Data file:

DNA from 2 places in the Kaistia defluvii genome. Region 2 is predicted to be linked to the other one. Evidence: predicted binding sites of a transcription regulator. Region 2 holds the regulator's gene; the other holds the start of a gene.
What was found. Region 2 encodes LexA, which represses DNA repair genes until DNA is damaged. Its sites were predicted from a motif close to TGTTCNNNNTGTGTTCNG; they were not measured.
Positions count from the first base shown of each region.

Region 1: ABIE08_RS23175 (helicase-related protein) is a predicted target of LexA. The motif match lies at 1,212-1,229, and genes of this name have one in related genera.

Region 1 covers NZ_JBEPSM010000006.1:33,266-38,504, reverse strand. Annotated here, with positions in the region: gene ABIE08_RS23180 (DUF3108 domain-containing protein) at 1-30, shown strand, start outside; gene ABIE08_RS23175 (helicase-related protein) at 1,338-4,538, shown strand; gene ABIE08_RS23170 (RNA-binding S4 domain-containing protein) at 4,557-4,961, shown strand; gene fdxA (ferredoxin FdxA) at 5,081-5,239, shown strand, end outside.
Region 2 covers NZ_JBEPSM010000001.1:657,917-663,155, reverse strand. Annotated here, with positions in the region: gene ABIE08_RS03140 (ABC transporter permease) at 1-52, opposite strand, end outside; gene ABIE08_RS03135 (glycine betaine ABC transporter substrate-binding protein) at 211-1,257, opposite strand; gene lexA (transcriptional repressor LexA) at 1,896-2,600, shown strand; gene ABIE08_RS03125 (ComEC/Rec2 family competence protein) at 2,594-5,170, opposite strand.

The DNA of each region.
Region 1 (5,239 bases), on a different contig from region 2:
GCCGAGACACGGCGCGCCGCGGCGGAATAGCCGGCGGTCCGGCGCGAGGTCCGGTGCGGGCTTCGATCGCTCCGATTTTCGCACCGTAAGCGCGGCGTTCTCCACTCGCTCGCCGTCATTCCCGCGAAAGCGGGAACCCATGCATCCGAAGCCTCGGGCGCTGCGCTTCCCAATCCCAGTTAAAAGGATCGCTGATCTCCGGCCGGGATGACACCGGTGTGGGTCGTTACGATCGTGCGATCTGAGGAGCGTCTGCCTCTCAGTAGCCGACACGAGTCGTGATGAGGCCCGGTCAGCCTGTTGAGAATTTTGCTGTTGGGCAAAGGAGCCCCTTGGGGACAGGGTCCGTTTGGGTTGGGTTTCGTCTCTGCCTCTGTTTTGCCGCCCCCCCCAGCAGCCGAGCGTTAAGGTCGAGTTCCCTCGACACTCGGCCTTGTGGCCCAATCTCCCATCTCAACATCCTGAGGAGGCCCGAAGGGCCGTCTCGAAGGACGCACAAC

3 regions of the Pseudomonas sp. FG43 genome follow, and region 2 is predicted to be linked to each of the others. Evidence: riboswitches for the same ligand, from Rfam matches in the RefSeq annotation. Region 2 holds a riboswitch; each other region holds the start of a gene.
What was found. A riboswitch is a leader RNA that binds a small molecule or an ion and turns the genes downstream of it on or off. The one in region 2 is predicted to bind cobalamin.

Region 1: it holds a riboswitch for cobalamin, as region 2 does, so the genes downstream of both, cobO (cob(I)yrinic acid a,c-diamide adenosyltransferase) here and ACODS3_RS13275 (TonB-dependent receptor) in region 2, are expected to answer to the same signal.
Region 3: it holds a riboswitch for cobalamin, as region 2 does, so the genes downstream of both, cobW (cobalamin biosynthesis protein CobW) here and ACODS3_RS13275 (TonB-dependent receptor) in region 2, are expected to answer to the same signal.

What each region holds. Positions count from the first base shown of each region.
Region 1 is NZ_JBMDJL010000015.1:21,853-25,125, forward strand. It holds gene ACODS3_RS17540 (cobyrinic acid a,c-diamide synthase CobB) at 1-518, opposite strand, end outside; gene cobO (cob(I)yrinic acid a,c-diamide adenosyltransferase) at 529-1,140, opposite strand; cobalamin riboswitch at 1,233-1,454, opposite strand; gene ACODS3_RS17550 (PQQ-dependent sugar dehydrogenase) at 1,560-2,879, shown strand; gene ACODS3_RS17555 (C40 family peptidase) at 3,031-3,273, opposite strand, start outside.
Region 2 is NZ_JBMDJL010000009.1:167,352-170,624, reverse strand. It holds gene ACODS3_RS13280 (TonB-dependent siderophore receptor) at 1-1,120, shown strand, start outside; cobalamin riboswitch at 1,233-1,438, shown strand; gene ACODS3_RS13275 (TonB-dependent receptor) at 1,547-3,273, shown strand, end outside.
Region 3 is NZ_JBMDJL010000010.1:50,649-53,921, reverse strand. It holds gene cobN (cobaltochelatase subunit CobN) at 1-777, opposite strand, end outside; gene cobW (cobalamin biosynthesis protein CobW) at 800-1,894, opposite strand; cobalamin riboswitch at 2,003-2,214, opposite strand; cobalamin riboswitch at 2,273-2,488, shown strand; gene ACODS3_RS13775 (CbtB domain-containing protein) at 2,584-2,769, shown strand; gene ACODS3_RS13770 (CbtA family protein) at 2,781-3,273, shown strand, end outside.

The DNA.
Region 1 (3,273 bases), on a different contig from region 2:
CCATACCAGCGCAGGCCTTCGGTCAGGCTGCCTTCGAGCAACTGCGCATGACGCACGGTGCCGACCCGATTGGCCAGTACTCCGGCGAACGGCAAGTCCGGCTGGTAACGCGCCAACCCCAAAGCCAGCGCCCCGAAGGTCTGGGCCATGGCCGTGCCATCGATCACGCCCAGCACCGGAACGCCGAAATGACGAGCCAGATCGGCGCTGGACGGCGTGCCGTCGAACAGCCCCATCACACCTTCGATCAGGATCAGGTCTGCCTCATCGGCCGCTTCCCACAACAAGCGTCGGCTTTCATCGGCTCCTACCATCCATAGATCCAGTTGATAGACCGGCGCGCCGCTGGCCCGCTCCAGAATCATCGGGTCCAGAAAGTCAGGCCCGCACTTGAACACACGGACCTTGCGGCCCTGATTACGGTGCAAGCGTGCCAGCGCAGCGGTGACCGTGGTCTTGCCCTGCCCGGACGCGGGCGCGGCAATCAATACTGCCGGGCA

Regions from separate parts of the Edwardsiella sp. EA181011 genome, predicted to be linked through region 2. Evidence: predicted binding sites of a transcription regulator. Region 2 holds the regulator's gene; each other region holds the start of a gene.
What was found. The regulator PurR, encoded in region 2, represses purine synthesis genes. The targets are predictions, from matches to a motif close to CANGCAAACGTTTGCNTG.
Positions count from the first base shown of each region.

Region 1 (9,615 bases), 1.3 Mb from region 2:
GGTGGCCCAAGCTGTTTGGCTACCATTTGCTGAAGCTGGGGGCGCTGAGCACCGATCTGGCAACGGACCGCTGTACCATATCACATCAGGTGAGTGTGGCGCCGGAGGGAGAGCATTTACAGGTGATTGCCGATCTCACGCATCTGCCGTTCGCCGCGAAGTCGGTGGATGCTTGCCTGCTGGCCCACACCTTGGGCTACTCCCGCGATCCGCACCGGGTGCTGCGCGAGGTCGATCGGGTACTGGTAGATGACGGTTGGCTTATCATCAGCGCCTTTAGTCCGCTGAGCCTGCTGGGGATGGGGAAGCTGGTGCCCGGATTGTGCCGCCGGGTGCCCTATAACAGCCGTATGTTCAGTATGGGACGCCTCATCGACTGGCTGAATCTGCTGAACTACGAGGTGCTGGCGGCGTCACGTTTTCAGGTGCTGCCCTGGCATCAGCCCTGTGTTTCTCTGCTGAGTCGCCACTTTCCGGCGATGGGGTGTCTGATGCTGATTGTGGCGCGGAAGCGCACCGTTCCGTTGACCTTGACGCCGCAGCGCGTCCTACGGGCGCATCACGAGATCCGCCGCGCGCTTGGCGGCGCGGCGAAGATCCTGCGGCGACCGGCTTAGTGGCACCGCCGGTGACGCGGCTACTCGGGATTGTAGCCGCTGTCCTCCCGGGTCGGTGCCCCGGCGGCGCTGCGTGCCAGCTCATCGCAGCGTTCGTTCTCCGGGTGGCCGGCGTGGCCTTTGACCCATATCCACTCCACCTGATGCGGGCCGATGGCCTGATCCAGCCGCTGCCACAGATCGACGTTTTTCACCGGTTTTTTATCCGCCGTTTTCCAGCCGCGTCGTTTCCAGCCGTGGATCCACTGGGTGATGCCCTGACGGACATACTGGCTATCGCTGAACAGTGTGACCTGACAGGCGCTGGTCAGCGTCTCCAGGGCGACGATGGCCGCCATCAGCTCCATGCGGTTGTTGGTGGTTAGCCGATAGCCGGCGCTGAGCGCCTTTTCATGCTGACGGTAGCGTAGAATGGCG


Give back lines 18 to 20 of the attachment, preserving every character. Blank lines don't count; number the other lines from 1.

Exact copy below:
The DNA.
Region 1 (3,273 bases), on a different contig from region 2:
CCATACCAGCGCAGGCCTTCGGTCAGGCTGCCTTCGAGCAACTGCGCATGACGCACGGTGCCGACCCGATTGGCCAGTACTCCGGCGAACGGCAAGTCCGGCTGGTAACGCGCCAACCCCAAAGCCAGCGCCCCGAAGGTCTGGGCCATGGCCGTGCCATCGATCACGCCCAGCACCGGAACGCCGAAATGACGAGCCAGATCGGCGCTGGACGGCGTGCCGTCGAACAGCCCCATCACACCTTCGATCAGGATCAGGTCTGCCTCATCGGCCGCTTCCCACAACAAGCGTCGGCTTTCATCGGCTCCTACCATCCATAGATCCAGTTGATAGACCGGCGCGCCGCTGGCCCGCTCCAGAATCATCGGGTCCAGAAAGTCAGGCCCGCACTTGAACACACGGACCTTGCGGCCCTGATTACGGTGCAAGCGTGCCAGCGCAGCGGTGACCGTGGTCTTGCCCTGCCCGGACGCGGGCGCGGCAATCAATACTGCCGGGCA